We are reflecting on the kind of knowledge that the saints have and we are looking at the theological virtue of faith. It seems to me that there is a wonderful simplicity about the quality of ‘knowing’ that goes with faith. St. Thomas Aquinas tells us that God is simple: God is, he says, and “faith grasps that in a simple act” (II.II Q 1:2). Faith has content, then, and that content is God Himself.
Faith is not wishful thinking. It circumscribes and protects a relationship with God. That is what it contains. Once this content has been grasped in what Thomas calls a ‘simple act’ we also find, he says, that faith does involve knowing on a more ordinary level. Faith inspires us to learn about God and his life, to discover what He has revealed, to learn about the articles of belief, and so on. And, this kind of inquiry gives joy, I find. And increases love. Here it becomes possible to see the interconnection of theological virtues. Love of God is increased through the kinds of study that are an expression of faith.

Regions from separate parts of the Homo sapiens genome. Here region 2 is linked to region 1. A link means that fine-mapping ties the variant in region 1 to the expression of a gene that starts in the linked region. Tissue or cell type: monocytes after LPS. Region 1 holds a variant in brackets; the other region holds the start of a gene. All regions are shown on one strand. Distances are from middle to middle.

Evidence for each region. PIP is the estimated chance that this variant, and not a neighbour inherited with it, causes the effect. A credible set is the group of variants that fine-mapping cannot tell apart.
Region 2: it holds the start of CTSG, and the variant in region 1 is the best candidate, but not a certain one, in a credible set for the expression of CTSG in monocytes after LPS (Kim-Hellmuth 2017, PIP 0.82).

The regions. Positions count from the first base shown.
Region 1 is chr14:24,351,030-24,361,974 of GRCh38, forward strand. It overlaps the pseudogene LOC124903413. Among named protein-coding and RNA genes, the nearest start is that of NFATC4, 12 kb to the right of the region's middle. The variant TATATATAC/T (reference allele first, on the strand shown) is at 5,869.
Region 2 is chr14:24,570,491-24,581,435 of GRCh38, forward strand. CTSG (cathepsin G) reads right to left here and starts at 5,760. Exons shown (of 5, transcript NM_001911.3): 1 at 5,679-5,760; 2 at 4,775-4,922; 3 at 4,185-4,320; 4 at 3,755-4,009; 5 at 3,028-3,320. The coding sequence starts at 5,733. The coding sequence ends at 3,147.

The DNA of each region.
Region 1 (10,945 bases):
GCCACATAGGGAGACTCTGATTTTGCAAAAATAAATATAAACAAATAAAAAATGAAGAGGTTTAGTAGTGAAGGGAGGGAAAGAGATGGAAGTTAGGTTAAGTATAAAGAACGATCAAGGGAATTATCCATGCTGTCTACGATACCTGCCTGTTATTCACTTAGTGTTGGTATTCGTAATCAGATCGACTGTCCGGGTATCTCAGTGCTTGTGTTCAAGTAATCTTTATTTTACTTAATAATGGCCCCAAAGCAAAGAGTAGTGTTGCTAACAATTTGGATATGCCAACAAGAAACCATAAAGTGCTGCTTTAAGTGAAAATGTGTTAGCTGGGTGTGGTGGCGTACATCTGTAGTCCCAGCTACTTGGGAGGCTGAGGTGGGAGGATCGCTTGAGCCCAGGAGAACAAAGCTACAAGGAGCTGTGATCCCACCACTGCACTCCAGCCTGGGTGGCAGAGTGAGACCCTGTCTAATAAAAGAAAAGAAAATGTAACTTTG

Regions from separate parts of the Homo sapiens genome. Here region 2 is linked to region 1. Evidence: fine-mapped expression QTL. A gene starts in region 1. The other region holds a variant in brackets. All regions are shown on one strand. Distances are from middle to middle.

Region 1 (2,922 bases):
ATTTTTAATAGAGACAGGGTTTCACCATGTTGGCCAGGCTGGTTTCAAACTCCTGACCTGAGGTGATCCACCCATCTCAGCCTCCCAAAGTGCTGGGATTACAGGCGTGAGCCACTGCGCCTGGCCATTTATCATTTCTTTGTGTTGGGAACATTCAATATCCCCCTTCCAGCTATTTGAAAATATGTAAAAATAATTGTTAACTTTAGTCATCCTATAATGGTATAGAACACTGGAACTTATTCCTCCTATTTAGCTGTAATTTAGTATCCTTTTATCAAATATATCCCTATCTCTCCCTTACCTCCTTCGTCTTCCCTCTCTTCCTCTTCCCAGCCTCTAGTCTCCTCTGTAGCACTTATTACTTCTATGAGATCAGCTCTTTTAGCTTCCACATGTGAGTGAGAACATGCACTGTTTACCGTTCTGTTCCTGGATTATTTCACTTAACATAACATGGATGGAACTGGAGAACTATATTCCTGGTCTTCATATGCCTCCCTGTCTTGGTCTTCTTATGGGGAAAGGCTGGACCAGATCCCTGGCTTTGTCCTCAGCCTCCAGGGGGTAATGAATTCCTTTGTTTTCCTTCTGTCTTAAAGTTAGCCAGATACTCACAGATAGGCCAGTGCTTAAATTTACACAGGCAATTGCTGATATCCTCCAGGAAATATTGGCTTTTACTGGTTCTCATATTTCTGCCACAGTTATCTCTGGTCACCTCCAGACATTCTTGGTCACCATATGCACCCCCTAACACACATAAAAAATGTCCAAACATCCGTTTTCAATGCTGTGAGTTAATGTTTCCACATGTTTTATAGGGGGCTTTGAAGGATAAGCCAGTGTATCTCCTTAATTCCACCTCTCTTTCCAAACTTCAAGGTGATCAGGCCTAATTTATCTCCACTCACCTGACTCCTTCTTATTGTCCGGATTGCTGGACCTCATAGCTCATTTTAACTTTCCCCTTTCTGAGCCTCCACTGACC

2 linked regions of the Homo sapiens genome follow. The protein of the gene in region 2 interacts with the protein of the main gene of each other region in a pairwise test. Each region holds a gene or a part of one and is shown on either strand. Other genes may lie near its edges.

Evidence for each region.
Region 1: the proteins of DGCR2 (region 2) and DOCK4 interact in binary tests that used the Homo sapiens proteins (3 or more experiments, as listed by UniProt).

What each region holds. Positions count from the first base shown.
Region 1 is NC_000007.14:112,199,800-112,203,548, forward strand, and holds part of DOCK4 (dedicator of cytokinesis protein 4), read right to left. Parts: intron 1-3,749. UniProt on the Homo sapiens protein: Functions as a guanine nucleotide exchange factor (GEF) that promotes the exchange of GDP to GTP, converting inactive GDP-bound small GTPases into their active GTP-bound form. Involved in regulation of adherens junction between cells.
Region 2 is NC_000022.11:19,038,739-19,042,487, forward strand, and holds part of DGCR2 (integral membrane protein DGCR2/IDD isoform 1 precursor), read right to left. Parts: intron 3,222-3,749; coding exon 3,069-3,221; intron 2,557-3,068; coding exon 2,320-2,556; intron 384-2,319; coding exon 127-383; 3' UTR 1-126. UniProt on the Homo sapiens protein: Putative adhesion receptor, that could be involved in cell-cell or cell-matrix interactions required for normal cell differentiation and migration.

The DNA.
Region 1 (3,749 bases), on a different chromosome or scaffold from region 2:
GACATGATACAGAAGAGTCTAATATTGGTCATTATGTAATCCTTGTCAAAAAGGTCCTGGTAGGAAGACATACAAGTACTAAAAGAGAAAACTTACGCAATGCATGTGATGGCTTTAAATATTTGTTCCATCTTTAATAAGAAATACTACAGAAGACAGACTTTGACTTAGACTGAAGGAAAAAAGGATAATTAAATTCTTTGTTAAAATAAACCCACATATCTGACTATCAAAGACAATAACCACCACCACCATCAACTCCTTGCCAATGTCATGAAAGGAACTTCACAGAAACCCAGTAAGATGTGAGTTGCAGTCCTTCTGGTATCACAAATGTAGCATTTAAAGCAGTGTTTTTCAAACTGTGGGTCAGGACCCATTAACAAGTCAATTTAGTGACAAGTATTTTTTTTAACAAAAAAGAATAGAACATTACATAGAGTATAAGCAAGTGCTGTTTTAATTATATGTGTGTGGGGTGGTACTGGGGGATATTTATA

Thomas goes on: it follows that, “…it is proper to the believer to think with assent.” Let’s pause here. It is proper to the believer to think with assent. This is not the way we learned to think in school. Ordinarily, thought means taking a stance not of assent but of disagreement. It goes something like this: ‘Why should I believe that any given statement is true? Chances are, you are trying to get something out of me that is not in my best interests to give.’ Now that may well be true, and faith does not mean that we abandon all capacity for critical distance in relation to the outside world. But faith is not really a dialogue with the outside world per se. It is a dialogue with God. Therefore, a different kind of thought process goes with it.
St. Thomas explains: “The act of believing is distinguished from all the other acts of the intellect, which are about determining the true and the false. In faith, [by contrast] we accept that what God has revealed is true” (II.II Q 2: 1). Why? Because God is Truth. It is simply not necessary to doubt this. On the contrary, faith calls us to absorb God’s truth more and more fully.